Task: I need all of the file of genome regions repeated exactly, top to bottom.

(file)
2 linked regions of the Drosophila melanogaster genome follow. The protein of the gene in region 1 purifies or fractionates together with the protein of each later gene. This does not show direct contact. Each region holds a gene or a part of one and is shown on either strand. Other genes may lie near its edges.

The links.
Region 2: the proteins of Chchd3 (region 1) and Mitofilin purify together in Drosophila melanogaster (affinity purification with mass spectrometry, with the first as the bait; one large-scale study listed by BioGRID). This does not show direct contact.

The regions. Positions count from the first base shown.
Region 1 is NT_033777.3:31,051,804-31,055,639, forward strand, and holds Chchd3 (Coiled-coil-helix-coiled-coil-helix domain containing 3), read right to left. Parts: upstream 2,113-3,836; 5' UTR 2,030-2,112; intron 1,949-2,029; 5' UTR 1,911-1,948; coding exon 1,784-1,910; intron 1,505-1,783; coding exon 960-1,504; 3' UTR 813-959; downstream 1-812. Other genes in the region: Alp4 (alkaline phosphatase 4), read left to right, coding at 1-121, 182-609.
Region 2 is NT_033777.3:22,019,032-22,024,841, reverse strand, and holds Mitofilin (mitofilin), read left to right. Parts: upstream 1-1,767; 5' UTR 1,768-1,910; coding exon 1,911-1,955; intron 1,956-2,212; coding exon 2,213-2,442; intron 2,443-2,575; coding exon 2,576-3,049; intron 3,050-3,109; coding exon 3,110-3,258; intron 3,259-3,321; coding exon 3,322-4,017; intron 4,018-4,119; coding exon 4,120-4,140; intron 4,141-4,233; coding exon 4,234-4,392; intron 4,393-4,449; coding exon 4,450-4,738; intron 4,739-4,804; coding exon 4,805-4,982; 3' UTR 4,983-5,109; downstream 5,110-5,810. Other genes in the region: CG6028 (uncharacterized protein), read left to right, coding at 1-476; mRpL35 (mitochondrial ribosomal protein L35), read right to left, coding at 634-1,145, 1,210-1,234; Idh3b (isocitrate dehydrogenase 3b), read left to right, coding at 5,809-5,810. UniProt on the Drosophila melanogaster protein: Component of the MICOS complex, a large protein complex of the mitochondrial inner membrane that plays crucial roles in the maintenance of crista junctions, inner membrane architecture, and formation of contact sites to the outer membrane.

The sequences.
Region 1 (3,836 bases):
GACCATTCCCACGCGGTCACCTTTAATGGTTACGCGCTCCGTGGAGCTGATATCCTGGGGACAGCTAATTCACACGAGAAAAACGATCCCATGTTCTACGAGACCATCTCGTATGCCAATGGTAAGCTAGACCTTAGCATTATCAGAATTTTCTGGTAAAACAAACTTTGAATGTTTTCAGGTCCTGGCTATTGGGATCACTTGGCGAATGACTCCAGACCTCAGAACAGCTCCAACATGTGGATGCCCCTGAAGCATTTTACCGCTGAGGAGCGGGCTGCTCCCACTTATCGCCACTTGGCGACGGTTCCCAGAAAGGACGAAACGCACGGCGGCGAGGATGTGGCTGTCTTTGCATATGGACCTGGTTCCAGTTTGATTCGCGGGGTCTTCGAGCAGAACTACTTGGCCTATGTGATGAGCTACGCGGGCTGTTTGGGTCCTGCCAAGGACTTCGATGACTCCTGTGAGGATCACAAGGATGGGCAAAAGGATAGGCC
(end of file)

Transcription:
2 linked regions of the Drosophila melanogaster genome follow. The protein of the gene in region 1 purifies or fractionates together with the protein of each later gene. This does not show direct contact. Each region holds a gene or a part of one and is shown on either strand. Other genes may lie near its edges.

The links.
Region 2: the proteins of Chchd3 (region 1) and Mitofilin purify together in Drosophila melanogaster (affinity purification with mass spectrometry, with the first as the bait; one large-scale study listed by BioGRID). This does not show direct contact.

The regions. Positions count from the first base shown.
Region 1 is NT_033777.3:31,051,804-31,055,639, forward strand, and holds Chchd3 (Coiled-coil-helix-coiled-coil-helix domain containing 3), read right to left. Parts: upstream 2,113-3,836; 5' UTR 2,030-2,112; intron 1,949-2,029; 5' UTR 1,911-1,948; coding exon 1,784-1,910; intron 1,505-1,783; coding exon 960-1,504; 3' UTR 813-959; downstream 1-812. Other genes in the region: Alp4 (alkaline phosphatase 4), read left to right, coding at 1-121, 182-609.
Region 2 is NT_033777.3:22,019,032-22,024,841, reverse strand, and holds Mitofilin (mitofilin), read left to right. Parts: upstream 1-1,767; 5' UTR 1,768-1,910; coding exon 1,911-1,955; intron 1,956-2,212; coding exon 2,213-2,442; intron 2,443-2,575; coding exon 2,576-3,049; intron 3,050-3,109; coding exon 3,110-3,258; intron 3,259-3,321; coding exon 3,322-4,017; intron 4,018-4,119; coding exon 4,120-4,140; intron 4,141-4,233; coding exon 4,234-4,392; intron 4,393-4,449; coding exon 4,450-4,738; intron 4,739-4,804; coding exon 4,805-4,982; 3' UTR 4,983-5,109; downstream 5,110-5,810. Other genes in the region: CG6028 (uncharacterized protein), read left to right, coding at 1-476; mRpL35 (mitochondrial ribosomal protein L35), read right to left, coding at 634-1,145, 1,210-1,234; Idh3b (isocitrate dehydrogenase 3b), read left to right, coding at 5,809-5,810. UniProt on the Drosophila melanogaster protein: Component of the MICOS complex, a large protein complex of the mitochondrial inner membrane that plays crucial roles in the maintenance of crista junctions, inner membrane architecture, and formation of contact sites to the outer membrane.

The sequences.
Region 1 (3,836 bases):
GACCATTCCCACGCGGTCACCTTTAATGGTTACGCGCTCCGTGGAGCTGATATCCTGGGGACAGCTAATTCACACGAGAAAAACGATCCCATGTTCTACGAGACCATCTCGTATGCCAATGGTAAGCTAGACCTTAGCATTATCAGAATTTTCTGGTAAAACAAACTTTGAATGTTTTCAGGTCCTGGCTATTGGGATCACTTGGCGAATGACTCCAGACCTCAGAACAGCTCCAACATGTGGATGCCCCTGAAGCATTTTACCGCTGAGGAGCGGGCTGCTCCCACTTATCGCCACTTGGCGACGGTTCCCAGAAAGGACGAAACGCACGGCGGCGAGGATGTGGCTGTCTTTGCATATGGACCTGGTTCCAGTTTGATTCGCGGGGTCTTCGAGCAGAACTACTTGGCCTATGTGATGAGCTACGCGGGCTGTTTGGGTCCTGCCAAGGACTTCGATGACTCCTGTGAGGATCACAAGGATGGGCAAAAGGATAGGCC